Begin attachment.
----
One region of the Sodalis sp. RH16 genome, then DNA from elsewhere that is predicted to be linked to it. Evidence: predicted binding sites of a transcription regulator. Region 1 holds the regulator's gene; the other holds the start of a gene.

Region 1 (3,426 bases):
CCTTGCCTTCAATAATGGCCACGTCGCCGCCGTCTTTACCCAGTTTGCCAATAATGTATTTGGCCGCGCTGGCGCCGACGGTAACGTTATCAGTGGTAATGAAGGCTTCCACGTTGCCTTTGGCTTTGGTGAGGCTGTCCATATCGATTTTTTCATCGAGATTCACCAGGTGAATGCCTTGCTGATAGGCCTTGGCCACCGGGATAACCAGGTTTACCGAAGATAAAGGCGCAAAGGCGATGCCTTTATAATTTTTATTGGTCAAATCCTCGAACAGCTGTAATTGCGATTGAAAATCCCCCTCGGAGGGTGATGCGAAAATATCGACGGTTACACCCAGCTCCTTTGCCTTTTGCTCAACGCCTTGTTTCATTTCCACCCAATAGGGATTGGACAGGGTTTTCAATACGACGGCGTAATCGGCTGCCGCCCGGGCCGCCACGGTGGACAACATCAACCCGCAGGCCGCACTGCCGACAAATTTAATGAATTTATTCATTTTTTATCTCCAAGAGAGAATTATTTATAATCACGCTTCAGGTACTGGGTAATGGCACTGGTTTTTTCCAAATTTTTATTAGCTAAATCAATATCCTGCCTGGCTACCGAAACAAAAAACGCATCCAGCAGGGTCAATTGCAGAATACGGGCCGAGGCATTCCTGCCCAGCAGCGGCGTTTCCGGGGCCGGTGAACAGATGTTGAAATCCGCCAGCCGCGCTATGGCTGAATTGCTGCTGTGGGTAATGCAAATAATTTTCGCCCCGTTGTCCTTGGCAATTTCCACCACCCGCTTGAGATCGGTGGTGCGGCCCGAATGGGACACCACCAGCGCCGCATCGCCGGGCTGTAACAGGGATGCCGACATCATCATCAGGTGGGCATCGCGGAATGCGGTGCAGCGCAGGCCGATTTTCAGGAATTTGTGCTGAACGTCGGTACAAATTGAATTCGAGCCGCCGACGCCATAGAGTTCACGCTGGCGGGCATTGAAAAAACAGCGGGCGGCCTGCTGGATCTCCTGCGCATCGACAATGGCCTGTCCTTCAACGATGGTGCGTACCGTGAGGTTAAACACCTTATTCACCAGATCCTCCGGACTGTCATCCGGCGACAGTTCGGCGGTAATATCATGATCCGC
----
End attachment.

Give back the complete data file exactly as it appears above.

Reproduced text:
One region of the Sodalis sp. RH16 genome, then DNA from elsewhere that is predicted to be linked to it. Evidence: predicted binding sites of a transcription regulator. Region 1 holds the regulator's gene; the other holds the start of a gene.

Region 1 (3,426 bases):
CCTTGCCTTCAATAATGGCCACGTCGCCGCCGTCTTTACCCAGTTTGCCAATAATGTATTTGGCCGCGCTGGCGCCGACGGTAACGTTATCAGTGGTAATGAAGGCTTCCACGTTGCCTTTGGCTTTGGTGAGGCTGTCCATATCGATTTTTTCATCGAGATTCACCAGGTGAATGCCTTGCTGATAGGCCTTGGCCACCGGGATAACCAGGTTTACCGAAGATAAAGGCGCAAAGGCGATGCCTTTATAATTTTTATTGGTCAAATCCTCGAACAGCTGTAATTGCGATTGAAAATCCCCCTCGGAGGGTGATGCGAAAATATCGACGGTTACACCCAGCTCCTTTGCCTTTTGCTCAACGCCTTGTTTCATTTCCACCCAATAGGGATTGGACAGGGTTTTCAATACGACGGCGTAATCGGCTGCCGCCCGGGCCGCCACGGTGGACAACATCAACCCGCAGGCCGCACTGCCGACAAATTTAATGAATTTATTCATTTTTTATCTCCAAGAGAGAATTATTTATAATCACGCTTCAGGTACTGGGTAATGGCACTGGTTTTTTCCAAATTTTTATTAGCTAAATCAATATCCTGCCTGGCTACCGAAACAAAAAACGCATCCAGCAGGGTCAATTGCAGAATACGGGCCGAGGCATTCCTGCCCAGCAGCGGCGTTTCCGGGGCCGGTGAACAGATGTTGAAATCCGCCAGCCGCGCTATGGCTGAATTGCTGCTGTGGGTAATGCAAATAATTTTCGCCCCGTTGTCCTTGGCAATTTCCACCACCCGCTTGAGATCGGTGGTGCGGCCCGAATGGGACACCACCAGCGCCGCATCGCCGGGCTGTAACAGGGATGCCGACATCATCATCAGGTGGGCATCGCGGAATGCGGTGCAGCGCAGGCCGATTTTCAGGAATTTGTGCTGAACGTCGGTACAAATTGAATTCGAGCCGCCGACGCCATAGAGTTCACGCTGGCGGGCATTGAAAAAACAGCGGGCGGCCTGCTGGATCTCCTGCGCATCGACAATGGCCTGTCCTTCAACGATGGTGCGTACCGTGAGGTTAAACACCTTATTCACCAGATCCTCCGGACTGTCATCCGGCGACAGTTCGGCGGTAATATCATGATCCGC